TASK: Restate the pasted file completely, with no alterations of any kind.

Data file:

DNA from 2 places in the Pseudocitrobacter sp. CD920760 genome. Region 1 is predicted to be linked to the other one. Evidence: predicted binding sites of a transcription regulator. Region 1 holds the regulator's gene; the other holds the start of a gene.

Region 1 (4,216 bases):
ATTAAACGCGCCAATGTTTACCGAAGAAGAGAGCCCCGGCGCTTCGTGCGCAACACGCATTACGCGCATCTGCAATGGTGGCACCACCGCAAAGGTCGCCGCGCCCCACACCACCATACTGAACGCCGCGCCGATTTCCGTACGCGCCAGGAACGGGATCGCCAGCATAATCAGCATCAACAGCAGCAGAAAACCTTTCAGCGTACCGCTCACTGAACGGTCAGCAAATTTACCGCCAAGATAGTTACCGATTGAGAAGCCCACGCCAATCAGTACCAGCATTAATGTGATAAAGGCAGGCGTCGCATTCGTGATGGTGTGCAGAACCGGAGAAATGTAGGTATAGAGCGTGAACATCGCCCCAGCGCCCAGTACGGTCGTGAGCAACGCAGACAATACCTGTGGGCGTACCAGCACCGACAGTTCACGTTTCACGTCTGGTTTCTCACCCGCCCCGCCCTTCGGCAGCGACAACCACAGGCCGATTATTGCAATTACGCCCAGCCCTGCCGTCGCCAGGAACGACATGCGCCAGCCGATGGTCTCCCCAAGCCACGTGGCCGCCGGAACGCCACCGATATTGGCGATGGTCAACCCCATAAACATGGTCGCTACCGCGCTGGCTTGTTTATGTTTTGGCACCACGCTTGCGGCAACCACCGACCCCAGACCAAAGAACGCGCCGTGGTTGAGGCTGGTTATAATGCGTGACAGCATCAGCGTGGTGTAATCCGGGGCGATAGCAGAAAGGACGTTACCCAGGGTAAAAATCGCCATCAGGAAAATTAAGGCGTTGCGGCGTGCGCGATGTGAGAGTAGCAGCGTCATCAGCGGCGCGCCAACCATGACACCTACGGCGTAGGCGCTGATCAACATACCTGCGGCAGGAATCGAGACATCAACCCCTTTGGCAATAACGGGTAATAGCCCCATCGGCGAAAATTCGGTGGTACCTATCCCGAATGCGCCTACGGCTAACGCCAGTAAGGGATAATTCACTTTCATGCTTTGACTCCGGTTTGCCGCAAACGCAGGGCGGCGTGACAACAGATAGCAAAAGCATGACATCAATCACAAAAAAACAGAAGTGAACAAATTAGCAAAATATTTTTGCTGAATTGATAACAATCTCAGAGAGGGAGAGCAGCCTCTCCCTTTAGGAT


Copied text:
DNA from 2 places in the Pseudocitrobacter sp. CD920760 genome. Region 1 is predicted to be linked to the other one. Evidence: predicted binding sites of a transcription regulator. Region 1 holds the regulator's gene; the other holds the start of a gene.

Region 1 (4,216 bases):
ATTAAACGCGCCAATGTTTACCGAAGAAGAGAGCCCCGGCGCTTCGTGCGCAACACGCATTACGCGCATCTGCAATGGTGGCACCACCGCAAAGGTCGCCGCGCCCCACACCACCATACTGAACGCCGCGCCGATTTCCGTACGCGCCAGGAACGGGATCGCCAGCATAATCAGCATCAACAGCAGCAGAAAACCTTTCAGCGTACCGCTCACTGAACGGTCAGCAAATTTACCGCCAAGATAGTTACCGATTGAGAAGCCCACGCCAATCAGTACCAGCATTAATGTGATAAAGGCAGGCGTCGCATTCGTGATGGTGTGCAGAACCGGAGAAATGTAGGTATAGAGCGTGAACATCGCCCCAGCGCCCAGTACGGTCGTGAGCAACGCAGACAATACCTGTGGGCGTACCAGCACCGACAGTTCACGTTTCACGTCTGGTTTCTCACCCGCCCCGCCCTTCGGCAGCGACAACCACAGGCCGATTATTGCAATTACGCCCAGCCCTGCCGTCGCCAGGAACGACATGCGCCAGCCGATGGTCTCCCCAAGCCACGTGGCCGCCGGAACGCCACCGATATTGGCGATGGTCAACCCCATAAACATGGTCGCTACCGCGCTGGCTTGTTTATGTTTTGGCACCACGCTTGCGGCAACCACCGACCCCAGACCAAAGAACGCGCCGTGGTTGAGGCTGGTTATAATGCGTGACAGCATCAGCGTGGTGTAATCCGGGGCGATAGCAGAAAGGACGTTACCCAGGGTAAAAATCGCCATCAGGAAAATTAAGGCGTTGCGGCGTGCGCGATGTGAGAGTAGCAGCGTCATCAGCGGCGCGCCAACCATGACACCTACGGCGTAGGCGCTGATCAACATACCTGCGGCAGGAATCGAGACATCAACCCCTTTGGCAATAACGGGTAATAGCCCCATCGGCGAAAATTCGGTGGTACCTATCCCGAATGCGCCTACGGCTAACGCCAGTAAGGGATAATTCACTTTCATGCTTTGACTCCGGTTTGCCGCAAACGCAGGGCGGCGTGACAACAGATAGCAAAAGCATGACATCAATCACAAAAAAACAGAAGTGAACAAATTAGCAAAATATTTTTGCTGAATTGATAACAATCTCAGAGAGGGAGAGCAGCCTCTCCCTTTAGGAT